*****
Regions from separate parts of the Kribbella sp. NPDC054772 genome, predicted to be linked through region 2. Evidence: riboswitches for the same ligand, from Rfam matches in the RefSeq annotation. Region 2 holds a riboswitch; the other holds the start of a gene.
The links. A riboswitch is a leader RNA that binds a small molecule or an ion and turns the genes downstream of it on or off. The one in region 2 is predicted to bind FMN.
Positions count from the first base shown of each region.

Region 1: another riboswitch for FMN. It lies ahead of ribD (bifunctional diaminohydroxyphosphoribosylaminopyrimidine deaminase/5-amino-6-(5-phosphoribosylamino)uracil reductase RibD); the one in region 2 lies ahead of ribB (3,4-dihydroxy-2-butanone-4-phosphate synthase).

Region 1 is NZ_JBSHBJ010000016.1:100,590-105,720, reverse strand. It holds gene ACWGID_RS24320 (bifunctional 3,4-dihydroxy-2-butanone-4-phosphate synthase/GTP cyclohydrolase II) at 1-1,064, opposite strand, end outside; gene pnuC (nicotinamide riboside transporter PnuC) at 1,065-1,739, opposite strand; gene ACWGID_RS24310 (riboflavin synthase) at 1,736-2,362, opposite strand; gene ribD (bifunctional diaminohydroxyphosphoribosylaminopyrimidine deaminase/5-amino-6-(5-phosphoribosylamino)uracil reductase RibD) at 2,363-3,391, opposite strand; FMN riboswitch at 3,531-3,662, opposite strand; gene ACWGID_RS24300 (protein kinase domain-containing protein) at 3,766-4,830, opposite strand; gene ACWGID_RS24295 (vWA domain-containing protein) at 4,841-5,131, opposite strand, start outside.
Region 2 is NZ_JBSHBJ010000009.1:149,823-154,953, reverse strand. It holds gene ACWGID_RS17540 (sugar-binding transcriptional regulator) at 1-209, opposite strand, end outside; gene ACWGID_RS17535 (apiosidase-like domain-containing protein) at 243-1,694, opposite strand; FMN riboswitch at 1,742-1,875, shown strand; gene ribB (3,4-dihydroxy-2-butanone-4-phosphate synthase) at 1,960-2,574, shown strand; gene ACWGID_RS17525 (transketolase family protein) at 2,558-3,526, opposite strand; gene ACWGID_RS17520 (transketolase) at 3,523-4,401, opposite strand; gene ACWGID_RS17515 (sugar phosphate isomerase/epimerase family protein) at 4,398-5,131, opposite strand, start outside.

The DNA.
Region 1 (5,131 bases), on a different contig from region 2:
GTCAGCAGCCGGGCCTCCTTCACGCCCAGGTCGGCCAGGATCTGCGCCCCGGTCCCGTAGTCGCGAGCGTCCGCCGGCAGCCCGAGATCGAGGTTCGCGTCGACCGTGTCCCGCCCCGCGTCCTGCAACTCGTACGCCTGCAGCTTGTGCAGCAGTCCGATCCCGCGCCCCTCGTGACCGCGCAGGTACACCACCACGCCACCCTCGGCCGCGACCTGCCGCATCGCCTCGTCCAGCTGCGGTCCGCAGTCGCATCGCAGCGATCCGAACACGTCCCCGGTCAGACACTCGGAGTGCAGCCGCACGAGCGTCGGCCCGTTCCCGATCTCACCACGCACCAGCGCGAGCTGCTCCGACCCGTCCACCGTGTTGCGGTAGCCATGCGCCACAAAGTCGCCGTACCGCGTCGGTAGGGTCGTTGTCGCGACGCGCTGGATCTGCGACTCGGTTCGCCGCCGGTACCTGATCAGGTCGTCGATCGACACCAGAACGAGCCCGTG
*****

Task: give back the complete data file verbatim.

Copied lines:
Regions from separate parts of the Kribbella sp. NPDC054772 genome, predicted to be linked through region 2. Evidence: riboswitches for the same ligand, from Rfam matches in the RefSeq annotation. Region 2 holds a riboswitch; the other holds the start of a gene.
The links. A riboswitch is a leader RNA that binds a small molecule or an ion and turns the genes downstream of it on or off. The one in region 2 is predicted to bind FMN.
Positions count from the first base shown of each region.

Region 1: another riboswitch for FMN. It lies ahead of ribD (bifunctional diaminohydroxyphosphoribosylaminopyrimidine deaminase/5-amino-6-(5-phosphoribosylamino)uracil reductase RibD); the one in region 2 lies ahead of ribB (3,4-dihydroxy-2-butanone-4-phosphate synthase).

Region 1 is NZ_JBSHBJ010000016.1:100,590-105,720, reverse strand. It holds gene ACWGID_RS24320 (bifunctional 3,4-dihydroxy-2-butanone-4-phosphate synthase/GTP cyclohydrolase II) at 1-1,064, opposite strand, end outside; gene pnuC (nicotinamide riboside transporter PnuC) at 1,065-1,739, opposite strand; gene ACWGID_RS24310 (riboflavin synthase) at 1,736-2,362, opposite strand; gene ribD (bifunctional diaminohydroxyphosphoribosylaminopyrimidine deaminase/5-amino-6-(5-phosphoribosylamino)uracil reductase RibD) at 2,363-3,391, opposite strand; FMN riboswitch at 3,531-3,662, opposite strand; gene ACWGID_RS24300 (protein kinase domain-containing protein) at 3,766-4,830, opposite strand; gene ACWGID_RS24295 (vWA domain-containing protein) at 4,841-5,131, opposite strand, start outside.
Region 2 is NZ_JBSHBJ010000009.1:149,823-154,953, reverse strand. It holds gene ACWGID_RS17540 (sugar-binding transcriptional regulator) at 1-209, opposite strand, end outside; gene ACWGID_RS17535 (apiosidase-like domain-containing protein) at 243-1,694, opposite strand; FMN riboswitch at 1,742-1,875, shown strand; gene ribB (3,4-dihydroxy-2-butanone-4-phosphate synthase) at 1,960-2,574, shown strand; gene ACWGID_RS17525 (transketolase family protein) at 2,558-3,526, opposite strand; gene ACWGID_RS17520 (transketolase) at 3,523-4,401, opposite strand; gene ACWGID_RS17515 (sugar phosphate isomerase/epimerase family protein) at 4,398-5,131, opposite strand, start outside.

The DNA.
Region 1 (5,131 bases), on a different contig from region 2:
GTCAGCAGCCGGGCCTCCTTCACGCCCAGGTCGGCCAGGATCTGCGCCCCGGTCCCGTAGTCGCGAGCGTCCGCCGGCAGCCCGAGATCGAGGTTCGCGTCGACCGTGTCCCGCCCCGCGTCCTGCAACTCGTACGCCTGCAGCTTGTGCAGCAGTCCGATCCCGCGCCCCTCGTGACCGCGCAGGTACACCACCACGCCACCCTCGGCCGCGACCTGCCGCATCGCCTCGTCCAGCTGCGGTCCGCAGTCGCATCGCAGCGATCCGAACACGTCCCCGGTCAGACACTCGGAGTGCAGCCGCACGAGCGTCGGCCCGTTCCCGATCTCACCACGCACCAGCGCGAGCTGCTCCGACCCGTCCACCGTGTTGCGGTAGCCATGCGCCACAAAGTCGCCGTACCGCGTCGGTAGGGTCGTTGTCGCGACGCGCTGGATCTGCGACTCGGTTCGCCGCCGGTACCTGATCAGGTCGTCGATCGACACCAGAACGAGCCCGTG